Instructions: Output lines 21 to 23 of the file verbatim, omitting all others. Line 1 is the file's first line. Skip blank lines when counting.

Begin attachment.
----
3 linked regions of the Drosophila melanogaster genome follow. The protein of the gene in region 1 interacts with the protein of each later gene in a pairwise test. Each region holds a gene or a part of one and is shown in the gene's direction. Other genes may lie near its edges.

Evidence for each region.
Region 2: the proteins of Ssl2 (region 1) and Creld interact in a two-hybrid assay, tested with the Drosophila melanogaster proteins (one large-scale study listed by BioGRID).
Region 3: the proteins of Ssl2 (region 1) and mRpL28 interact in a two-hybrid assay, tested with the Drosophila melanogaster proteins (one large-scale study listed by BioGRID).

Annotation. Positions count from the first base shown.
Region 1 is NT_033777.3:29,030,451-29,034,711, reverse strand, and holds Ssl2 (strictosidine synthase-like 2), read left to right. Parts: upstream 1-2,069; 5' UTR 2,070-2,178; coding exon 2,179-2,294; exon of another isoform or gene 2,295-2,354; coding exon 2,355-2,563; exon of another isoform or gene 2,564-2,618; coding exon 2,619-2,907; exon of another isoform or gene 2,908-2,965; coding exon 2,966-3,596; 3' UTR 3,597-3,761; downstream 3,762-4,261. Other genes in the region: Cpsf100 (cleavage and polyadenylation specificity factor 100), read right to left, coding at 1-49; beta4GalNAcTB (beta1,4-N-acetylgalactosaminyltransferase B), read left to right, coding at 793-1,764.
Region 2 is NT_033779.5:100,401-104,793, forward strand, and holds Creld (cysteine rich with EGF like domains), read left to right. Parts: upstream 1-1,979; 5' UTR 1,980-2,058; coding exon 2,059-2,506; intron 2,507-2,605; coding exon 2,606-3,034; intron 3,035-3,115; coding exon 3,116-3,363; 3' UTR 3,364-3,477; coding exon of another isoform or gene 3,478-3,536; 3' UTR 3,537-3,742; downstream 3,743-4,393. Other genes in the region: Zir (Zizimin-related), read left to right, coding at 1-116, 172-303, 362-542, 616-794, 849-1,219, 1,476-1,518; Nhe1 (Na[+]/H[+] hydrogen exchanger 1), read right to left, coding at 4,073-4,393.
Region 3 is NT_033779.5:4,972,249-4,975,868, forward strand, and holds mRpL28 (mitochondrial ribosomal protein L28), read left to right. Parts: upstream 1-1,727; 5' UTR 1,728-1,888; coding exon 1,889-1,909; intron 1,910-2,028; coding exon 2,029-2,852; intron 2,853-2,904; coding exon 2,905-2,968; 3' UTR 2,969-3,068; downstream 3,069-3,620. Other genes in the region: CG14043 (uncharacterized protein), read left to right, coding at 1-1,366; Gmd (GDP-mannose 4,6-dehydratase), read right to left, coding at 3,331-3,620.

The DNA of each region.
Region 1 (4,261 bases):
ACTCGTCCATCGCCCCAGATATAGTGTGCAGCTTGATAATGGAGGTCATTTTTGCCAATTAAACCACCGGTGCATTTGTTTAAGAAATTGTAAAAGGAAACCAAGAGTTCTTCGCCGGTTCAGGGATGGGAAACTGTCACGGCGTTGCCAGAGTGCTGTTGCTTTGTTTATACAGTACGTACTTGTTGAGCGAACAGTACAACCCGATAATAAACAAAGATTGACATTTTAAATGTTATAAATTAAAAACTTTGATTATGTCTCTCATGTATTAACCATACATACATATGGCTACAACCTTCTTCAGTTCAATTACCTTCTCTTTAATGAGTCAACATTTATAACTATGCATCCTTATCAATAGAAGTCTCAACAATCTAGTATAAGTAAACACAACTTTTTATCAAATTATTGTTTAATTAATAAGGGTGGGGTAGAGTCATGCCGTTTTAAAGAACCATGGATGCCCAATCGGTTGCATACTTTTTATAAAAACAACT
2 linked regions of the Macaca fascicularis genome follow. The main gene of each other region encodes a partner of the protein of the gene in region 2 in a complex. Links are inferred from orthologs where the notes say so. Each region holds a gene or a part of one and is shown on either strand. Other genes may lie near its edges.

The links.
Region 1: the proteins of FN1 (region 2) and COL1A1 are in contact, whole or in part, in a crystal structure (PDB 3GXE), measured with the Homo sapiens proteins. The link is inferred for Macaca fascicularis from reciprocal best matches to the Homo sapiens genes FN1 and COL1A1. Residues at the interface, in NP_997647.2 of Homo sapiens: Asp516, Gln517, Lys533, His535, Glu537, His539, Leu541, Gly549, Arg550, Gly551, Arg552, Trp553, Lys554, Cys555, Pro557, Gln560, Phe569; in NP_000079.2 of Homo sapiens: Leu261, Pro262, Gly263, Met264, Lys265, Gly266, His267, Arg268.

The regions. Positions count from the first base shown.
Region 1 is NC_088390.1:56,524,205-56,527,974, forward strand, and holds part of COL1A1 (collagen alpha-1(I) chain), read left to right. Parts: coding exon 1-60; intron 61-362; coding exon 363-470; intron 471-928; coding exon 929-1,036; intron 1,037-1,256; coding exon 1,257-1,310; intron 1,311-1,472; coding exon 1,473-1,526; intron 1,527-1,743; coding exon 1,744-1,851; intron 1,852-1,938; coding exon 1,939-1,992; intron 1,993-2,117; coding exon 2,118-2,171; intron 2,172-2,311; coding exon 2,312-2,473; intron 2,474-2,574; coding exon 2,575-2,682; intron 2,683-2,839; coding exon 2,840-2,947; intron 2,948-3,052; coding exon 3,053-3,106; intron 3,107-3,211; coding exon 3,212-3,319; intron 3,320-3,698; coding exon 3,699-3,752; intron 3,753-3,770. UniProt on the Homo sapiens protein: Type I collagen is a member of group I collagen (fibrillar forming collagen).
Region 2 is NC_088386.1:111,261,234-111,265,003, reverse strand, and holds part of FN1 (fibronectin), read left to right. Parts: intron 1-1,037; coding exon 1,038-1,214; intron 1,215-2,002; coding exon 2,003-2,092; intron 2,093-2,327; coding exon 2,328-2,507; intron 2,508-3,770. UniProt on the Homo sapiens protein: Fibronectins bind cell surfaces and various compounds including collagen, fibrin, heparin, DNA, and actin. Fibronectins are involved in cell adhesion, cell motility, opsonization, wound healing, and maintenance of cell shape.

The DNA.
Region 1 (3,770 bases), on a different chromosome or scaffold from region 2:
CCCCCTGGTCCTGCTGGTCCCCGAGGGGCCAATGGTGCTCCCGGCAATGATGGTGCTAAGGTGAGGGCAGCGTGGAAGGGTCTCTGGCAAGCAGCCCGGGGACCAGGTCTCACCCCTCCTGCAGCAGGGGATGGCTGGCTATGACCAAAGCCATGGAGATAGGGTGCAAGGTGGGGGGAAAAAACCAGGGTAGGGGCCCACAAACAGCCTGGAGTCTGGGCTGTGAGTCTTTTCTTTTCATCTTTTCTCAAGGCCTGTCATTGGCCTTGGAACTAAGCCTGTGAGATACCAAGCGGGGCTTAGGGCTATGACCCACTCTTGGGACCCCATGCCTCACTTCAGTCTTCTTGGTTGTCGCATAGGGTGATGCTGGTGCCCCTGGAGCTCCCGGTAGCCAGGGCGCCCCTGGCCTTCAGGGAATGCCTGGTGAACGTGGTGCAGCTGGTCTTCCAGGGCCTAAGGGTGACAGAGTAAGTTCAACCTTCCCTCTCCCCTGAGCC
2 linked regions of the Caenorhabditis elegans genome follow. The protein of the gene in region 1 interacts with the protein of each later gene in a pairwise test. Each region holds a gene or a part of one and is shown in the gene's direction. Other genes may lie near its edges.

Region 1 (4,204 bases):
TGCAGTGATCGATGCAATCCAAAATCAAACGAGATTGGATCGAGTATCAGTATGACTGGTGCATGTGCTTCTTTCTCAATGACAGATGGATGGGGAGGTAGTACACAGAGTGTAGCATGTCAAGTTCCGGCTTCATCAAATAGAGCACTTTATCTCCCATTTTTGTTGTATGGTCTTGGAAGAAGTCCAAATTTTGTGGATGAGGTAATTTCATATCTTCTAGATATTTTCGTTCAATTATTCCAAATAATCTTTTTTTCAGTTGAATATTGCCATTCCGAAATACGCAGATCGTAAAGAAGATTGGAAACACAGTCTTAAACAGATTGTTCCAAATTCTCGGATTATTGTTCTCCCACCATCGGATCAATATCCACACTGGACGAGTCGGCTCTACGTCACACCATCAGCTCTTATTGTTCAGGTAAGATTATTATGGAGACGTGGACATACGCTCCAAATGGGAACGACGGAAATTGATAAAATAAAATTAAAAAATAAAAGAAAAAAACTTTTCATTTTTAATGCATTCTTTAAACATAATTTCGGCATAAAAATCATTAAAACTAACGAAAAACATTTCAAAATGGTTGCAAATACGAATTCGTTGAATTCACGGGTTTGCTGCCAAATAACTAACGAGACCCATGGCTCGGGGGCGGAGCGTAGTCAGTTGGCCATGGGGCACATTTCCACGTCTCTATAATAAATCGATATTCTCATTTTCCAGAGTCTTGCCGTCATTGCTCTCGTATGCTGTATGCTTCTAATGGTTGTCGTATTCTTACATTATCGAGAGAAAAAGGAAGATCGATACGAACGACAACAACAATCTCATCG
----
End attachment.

2 linked regions of the Caenorhabditis elegans genome follow. The protein of the gene in region 1 interacts with the protein of each later gene in a pairwise test. Each region holds a gene or a part of one and is shown in the gene's direction. Other genes may lie near its edges.

Region 1 (4,204 bases):
TGCAGTGATCGATGCAATCCAAAATCAAACGAGATTGGATCGAGTATCAGTATGACTGGTGCATGTGCTTCTTTCTCAATGACAGATGGATGGGGAGGTAGTACACAGAGTGTAGCATGTCAAGTTCCGGCTTCATCAAATAGAGCACTTTATCTCCCATTTTTGTTGTATGGTCTTGGAAGAAGTCCAAATTTTGTGGATGAGGTAATTTCATATCTTCTAGATATTTTCGTTCAATTATTCCAAATAATCTTTTTTTCAGTTGAATATTGCCATTCCGAAATACGCAGATCGTAAAGAAGATTGGAAACACAGTCTTAAACAGATTGTTCCAAATTCTCGGATTATTGTTCTCCCACCATCGGATCAATATCCACACTGGACGAGTCGGCTCTACGTCACACCATCAGCTCTTATTGTTCAGGTAAGATTATTATGGAGACGTGGACATACGCTCCAAATGGGAACGACGGAAATTGATAAAATAAAATTAAAAAATAAAAGAAAAAAACTTTTCATTTTTAATGCATTCTTTAAACATAATTTCGGCATAAAAATCATTAAAACTAACGAAAAACATTTCAAAATGGTTGCAAATACGAATTCGTTGAATTCACGGGTTTGCTGCCAAATAACTAACGAGACCCATGGCTCGGGGGCGGAGCGTAGTCAGTTGGCCATGGGGCACATTTCCACGTCTCTATAATAAATCGATATTCTCATTTTCCAGAGTCTTGCCGTCATTGCTCTCGTATGCTGTATGCTTCTAATGGTTGTCGTATTCTTACATTATCGAGAGAAAAAGGAAGATCGATACGAACGACAACAACAATCTCATCG